Everyone is looking for someone to blame, and therefore aggression and neurosis keep expanding. Instead, pause and look at what’s happening with you. When you hold on so tightly to your view of what they did, you get hooked. Your own self-righteousness causes you to get all worked up and to suffer. So work on cooling that reactivity rather than escalating it. This approach reduces suffering – yours and everyone else’s.
Als je zonder inspanning inademt, kom je vanzelf terug met een bepaalde kleur of vorm. Tijdens het uitademen vervaag je geleidelijk in de leegte – leeg, wit papier. Dat is shikantaza. Vooral je uitademing is belangrijk. Probeer in plaats van jezelf te voelen tijdens het inademen, tijdens het uitademen in de leegte te verdwijnen.
Als je dit beoefent in het laatste moment van je leven, hoef je nergens bang voor te zijn. Je mikt dan al op de leegte. Als je uitademt met dat gevoel, word je één met alles. Als je nog leeft, adem je daarna natuurlijk weer in. ‘O, ik leef nog! Gelukkig of helaas!’ Dan begin je weer uit te ademen en te verdwijnen in de leegte. …
Als je deze oefening doet, word je niet gauw boos. Als je meer geïnteresseerd bent in inademen dan in uitademen, word je erg gauw boos. Je probeert steeds te leven. … Sterven is belangrijker dan leven. Als we altijd maar proberen te leven, hebben we het moeilijk. … Als we proberen actief te zijn en bijzonder en iets te bereiken, kunnen we onszelf niet tot uitdrukking brengen. Het kleine ik komt tot uitdrukking, maar het grote zelf komt niet uit de leegte tevoorschijn.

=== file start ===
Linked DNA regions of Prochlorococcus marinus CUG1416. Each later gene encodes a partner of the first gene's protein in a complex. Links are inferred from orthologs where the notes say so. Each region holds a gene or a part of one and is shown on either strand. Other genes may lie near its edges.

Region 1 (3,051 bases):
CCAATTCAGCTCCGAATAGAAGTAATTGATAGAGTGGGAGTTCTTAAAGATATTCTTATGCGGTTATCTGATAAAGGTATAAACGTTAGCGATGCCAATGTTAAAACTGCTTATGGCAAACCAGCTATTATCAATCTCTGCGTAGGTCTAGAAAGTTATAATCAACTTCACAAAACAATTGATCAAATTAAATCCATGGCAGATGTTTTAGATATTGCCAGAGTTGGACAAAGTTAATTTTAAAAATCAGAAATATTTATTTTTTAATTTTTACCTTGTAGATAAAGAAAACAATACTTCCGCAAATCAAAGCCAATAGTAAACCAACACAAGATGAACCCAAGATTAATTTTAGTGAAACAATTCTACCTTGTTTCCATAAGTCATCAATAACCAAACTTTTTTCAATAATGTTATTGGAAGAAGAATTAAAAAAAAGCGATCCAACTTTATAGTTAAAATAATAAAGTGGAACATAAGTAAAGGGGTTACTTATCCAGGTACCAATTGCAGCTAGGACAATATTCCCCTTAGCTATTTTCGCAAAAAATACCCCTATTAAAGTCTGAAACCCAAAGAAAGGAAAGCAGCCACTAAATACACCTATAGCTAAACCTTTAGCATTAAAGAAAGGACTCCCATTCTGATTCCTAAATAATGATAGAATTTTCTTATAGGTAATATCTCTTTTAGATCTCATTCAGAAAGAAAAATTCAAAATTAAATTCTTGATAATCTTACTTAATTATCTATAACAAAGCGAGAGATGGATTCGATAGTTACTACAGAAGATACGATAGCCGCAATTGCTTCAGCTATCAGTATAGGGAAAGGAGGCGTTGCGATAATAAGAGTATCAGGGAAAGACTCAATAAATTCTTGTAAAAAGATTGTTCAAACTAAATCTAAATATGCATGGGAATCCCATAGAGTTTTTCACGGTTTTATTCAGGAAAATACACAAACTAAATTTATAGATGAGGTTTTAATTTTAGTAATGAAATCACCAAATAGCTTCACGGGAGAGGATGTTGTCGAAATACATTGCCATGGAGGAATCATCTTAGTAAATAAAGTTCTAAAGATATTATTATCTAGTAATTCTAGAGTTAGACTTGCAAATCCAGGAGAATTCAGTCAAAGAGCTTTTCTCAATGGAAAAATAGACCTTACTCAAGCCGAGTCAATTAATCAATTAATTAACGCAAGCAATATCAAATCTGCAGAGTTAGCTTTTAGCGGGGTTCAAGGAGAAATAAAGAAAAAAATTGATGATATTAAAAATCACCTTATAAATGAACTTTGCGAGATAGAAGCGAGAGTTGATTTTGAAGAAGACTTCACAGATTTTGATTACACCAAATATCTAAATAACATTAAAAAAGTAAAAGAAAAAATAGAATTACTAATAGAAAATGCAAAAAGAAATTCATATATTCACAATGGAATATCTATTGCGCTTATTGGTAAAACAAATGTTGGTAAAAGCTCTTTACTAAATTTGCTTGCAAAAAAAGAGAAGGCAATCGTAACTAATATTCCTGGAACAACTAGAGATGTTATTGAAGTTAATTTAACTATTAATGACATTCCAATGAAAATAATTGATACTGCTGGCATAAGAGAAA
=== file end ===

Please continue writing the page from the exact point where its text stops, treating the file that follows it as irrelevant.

Entering the Heart of Zen
In order to reveal the heart of Zen, a practitioner must be willing to face all of her or his barriers and resistances. In this course we will learn how our habit-ridden consciousness prevents us from penetrating deeply into our practice. When we are able to stay present with our disturbing feelings and feel them thoroughly, the wisdom of the body will provide us with the clues on how to proceed. – tricycle.org
watch dharma talk
Gerry Shishin Wick, Roshi is President and Spiritual Leader of the Great Mountain Zen Center in Lafayette, Colorado. He is a Dharma Successor of Taizan Maezumi Roshi, founder of the Zen Center of Los Angeles. He did rigorous training in both schools of Zen, Soto and Rinzai. He received inka and the title Roshi from Bernie Glassman in 2006. Shishin and his partner, Ilia Shinko Perez, are currently developing a residential training center called the Abbey on a 5-acre ranch in Berthoud, Colorado.